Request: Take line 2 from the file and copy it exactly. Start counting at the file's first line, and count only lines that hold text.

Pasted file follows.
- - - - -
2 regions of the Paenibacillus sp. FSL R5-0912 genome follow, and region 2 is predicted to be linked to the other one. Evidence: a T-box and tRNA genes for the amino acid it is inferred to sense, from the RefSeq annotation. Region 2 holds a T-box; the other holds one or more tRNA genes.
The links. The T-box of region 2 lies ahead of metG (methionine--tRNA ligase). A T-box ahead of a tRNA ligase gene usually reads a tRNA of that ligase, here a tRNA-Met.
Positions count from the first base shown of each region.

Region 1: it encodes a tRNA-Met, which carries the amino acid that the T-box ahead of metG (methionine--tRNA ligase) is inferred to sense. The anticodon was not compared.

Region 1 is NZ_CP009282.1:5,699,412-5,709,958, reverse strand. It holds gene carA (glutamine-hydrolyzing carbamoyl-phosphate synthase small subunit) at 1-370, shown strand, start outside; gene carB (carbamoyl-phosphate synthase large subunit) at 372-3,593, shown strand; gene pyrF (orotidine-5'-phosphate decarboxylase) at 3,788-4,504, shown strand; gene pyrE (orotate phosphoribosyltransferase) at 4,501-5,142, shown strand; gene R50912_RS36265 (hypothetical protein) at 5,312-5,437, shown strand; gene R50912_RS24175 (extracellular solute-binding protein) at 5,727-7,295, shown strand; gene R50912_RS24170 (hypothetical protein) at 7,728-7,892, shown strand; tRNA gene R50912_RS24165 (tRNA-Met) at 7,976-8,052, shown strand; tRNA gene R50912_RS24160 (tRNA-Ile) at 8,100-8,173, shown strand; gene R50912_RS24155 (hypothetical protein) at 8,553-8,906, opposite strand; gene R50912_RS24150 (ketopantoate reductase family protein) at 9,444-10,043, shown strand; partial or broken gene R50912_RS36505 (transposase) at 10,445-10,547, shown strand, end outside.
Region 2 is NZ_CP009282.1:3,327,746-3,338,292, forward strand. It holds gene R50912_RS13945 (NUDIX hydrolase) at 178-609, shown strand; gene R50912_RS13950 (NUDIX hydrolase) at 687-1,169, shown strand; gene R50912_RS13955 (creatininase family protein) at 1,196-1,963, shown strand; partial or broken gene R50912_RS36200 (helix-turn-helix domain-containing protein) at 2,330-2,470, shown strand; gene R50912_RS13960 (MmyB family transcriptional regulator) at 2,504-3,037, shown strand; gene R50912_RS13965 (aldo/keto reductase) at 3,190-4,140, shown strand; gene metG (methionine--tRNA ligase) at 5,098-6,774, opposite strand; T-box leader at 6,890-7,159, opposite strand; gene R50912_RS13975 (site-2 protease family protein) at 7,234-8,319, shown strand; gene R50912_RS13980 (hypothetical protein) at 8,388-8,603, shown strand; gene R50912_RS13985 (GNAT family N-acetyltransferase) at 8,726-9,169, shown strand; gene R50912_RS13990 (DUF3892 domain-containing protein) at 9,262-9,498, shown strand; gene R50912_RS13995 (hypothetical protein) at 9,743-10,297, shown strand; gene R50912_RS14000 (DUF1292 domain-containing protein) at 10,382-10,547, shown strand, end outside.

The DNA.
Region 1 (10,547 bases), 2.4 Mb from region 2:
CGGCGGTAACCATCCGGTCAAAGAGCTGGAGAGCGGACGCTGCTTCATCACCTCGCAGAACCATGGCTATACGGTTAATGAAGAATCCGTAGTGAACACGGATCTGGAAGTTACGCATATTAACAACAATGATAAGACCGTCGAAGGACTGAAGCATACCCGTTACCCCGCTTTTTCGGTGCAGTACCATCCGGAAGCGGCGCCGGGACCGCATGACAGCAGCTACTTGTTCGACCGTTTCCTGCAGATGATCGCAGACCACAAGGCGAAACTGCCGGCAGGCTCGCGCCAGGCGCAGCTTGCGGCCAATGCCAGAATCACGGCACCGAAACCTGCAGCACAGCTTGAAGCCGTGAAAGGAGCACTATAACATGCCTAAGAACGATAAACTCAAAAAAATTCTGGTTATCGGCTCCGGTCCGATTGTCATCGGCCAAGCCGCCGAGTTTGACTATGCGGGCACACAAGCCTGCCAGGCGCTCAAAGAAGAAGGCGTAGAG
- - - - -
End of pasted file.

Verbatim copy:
The links. The T-box of region 2 lies ahead of metG (methionine--tRNA ligase). A T-box ahead of a tRNA ligase gene usually reads a tRNA of that ligase, here a tRNA-Met.